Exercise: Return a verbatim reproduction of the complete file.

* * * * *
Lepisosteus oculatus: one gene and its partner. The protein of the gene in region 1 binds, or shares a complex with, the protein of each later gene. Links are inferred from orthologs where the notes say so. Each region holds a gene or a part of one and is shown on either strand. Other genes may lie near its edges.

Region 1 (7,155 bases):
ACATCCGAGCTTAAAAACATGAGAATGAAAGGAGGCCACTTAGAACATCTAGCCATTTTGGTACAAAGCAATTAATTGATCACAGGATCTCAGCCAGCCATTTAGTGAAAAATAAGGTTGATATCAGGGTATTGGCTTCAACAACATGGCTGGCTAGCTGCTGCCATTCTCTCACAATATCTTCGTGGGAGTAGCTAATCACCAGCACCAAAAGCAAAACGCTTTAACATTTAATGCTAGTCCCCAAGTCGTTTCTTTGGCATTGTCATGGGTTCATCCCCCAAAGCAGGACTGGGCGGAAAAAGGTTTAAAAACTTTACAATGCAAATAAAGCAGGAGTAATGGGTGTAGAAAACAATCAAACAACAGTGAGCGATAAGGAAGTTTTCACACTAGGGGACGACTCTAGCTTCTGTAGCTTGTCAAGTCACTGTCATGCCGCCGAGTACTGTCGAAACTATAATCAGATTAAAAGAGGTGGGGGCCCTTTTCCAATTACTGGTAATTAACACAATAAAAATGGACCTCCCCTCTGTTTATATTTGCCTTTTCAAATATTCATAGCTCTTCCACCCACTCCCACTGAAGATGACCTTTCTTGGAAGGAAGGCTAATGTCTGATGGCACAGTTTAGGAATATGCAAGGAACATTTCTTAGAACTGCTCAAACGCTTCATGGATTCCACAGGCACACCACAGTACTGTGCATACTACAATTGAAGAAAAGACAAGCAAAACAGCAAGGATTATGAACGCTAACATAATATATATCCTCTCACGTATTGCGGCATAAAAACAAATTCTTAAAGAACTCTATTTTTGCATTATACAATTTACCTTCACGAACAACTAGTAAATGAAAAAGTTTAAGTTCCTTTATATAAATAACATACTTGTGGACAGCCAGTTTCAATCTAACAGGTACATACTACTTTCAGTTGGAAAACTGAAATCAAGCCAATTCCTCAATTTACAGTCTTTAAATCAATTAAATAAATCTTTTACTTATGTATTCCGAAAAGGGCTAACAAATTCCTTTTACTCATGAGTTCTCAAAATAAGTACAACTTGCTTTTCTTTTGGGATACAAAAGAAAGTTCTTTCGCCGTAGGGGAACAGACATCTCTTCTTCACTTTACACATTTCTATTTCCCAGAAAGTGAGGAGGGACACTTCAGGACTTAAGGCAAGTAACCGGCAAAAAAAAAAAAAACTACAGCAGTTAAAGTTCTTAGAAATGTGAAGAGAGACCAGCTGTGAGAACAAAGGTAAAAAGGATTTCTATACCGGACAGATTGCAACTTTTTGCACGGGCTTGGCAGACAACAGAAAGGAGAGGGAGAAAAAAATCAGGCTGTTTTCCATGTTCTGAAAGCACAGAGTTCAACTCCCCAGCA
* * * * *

Lepisosteus oculatus: one gene and its partner. The protein of the gene in region 1 binds, or shares a complex with, the protein of each later gene. Links are inferred from orthologs where the notes say so. Each region holds a gene or a part of one and is shown on either strand. Other genes may lie near its edges.

Region 1 (7,155 bases):
ACATCCGAGCTTAAAAACATGAGAATGAAAGGAGGCCACTTAGAACATCTAGCCATTTTGGTACAAAGCAATTAATTGATCACAGGATCTCAGCCAGCCATTTAGTGAAAAATAAGGTTGATATCAGGGTATTGGCTTCAACAACATGGCTGGCTAGCTGCTGCCATTCTCTCACAATATCTTCGTGGGAGTAGCTAATCACCAGCACCAAAAGCAAAACGCTTTAACATTTAATGCTAGTCCCCAAGTCGTTTCTTTGGCATTGTCATGGGTTCATCCCCCAAAGCAGGACTGGGCGGAAAAAGGTTTAAAAACTTTACAATGCAAATAAAGCAGGAGTAATGGGTGTAGAAAACAATCAAACAACAGTGAGCGATAAGGAAGTTTTCACACTAGGGGACGACTCTAGCTTCTGTAGCTTGTCAAGTCACTGTCATGCCGCCGAGTACTGTCGAAACTATAATCAGATTAAAAGAGGTGGGGGCCCTTTTCCAATTACTGGTAATTAACACAATAAAAATGGACCTCCCCTCTGTTTATATTTGCCTTTTCAAATATTCATAGCTCTTCCACCCACTCCCACTGAAGATGACCTTTCTTGGAAGGAAGGCTAATGTCTGATGGCACAGTTTAGGAATATGCAAGGAACATTTCTTAGAACTGCTCAAACGCTTCATGGATTCCACAGGCACACCACAGTACTGTGCATACTACAATTGAAGAAAAGACAAGCAAAACAGCAAGGATTATGAACGCTAACATAATATATATCCTCTCACGTATTGCGGCATAAAAACAAATTCTTAAAGAACTCTATTTTTGCATTATACAATTTACCTTCACGAACAACTAGTAAATGAAAAAGTTTAAGTTCCTTTATATAAATAACATACTTGTGGACAGCCAGTTTCAATCTAACAGGTACATACTACTTTCAGTTGGAAAACTGAAATCAAGCCAATTCCTCAATTTACAGTCTTTAAATCAATTAAATAAATCTTTTACTTATGTATTCCGAAAAGGGCTAACAAATTCCTTTTACTCATGAGTTCTCAAAATAAGTACAACTTGCTTTTCTTTTGGGATACAAAAGAAAGTTCTTTCGCCGTAGGGGAACAGACATCTCTTCTTCACTTTACACATTTCTATTTCCCAGAAAGTGAGGAGGGACACTTCAGGACTTAAGGCAAGTAACCGGCAAAAAAAAAAAAAACTACAGCAGTTAAAGTTCTTAGAAATGTGAAGAGAGACCAGCTGTGAGAACAAAGGTAAAAAGGATTTCTATACCGGACAGATTGCAACTTTTTGCACGGGCTTGGCAGACAACAGAAAGGAGAGGGAGAAAAAAATCAGGCTGTTTTCCATGTTCTGAAAGCACAGAGTTCAACTCCCCAGCA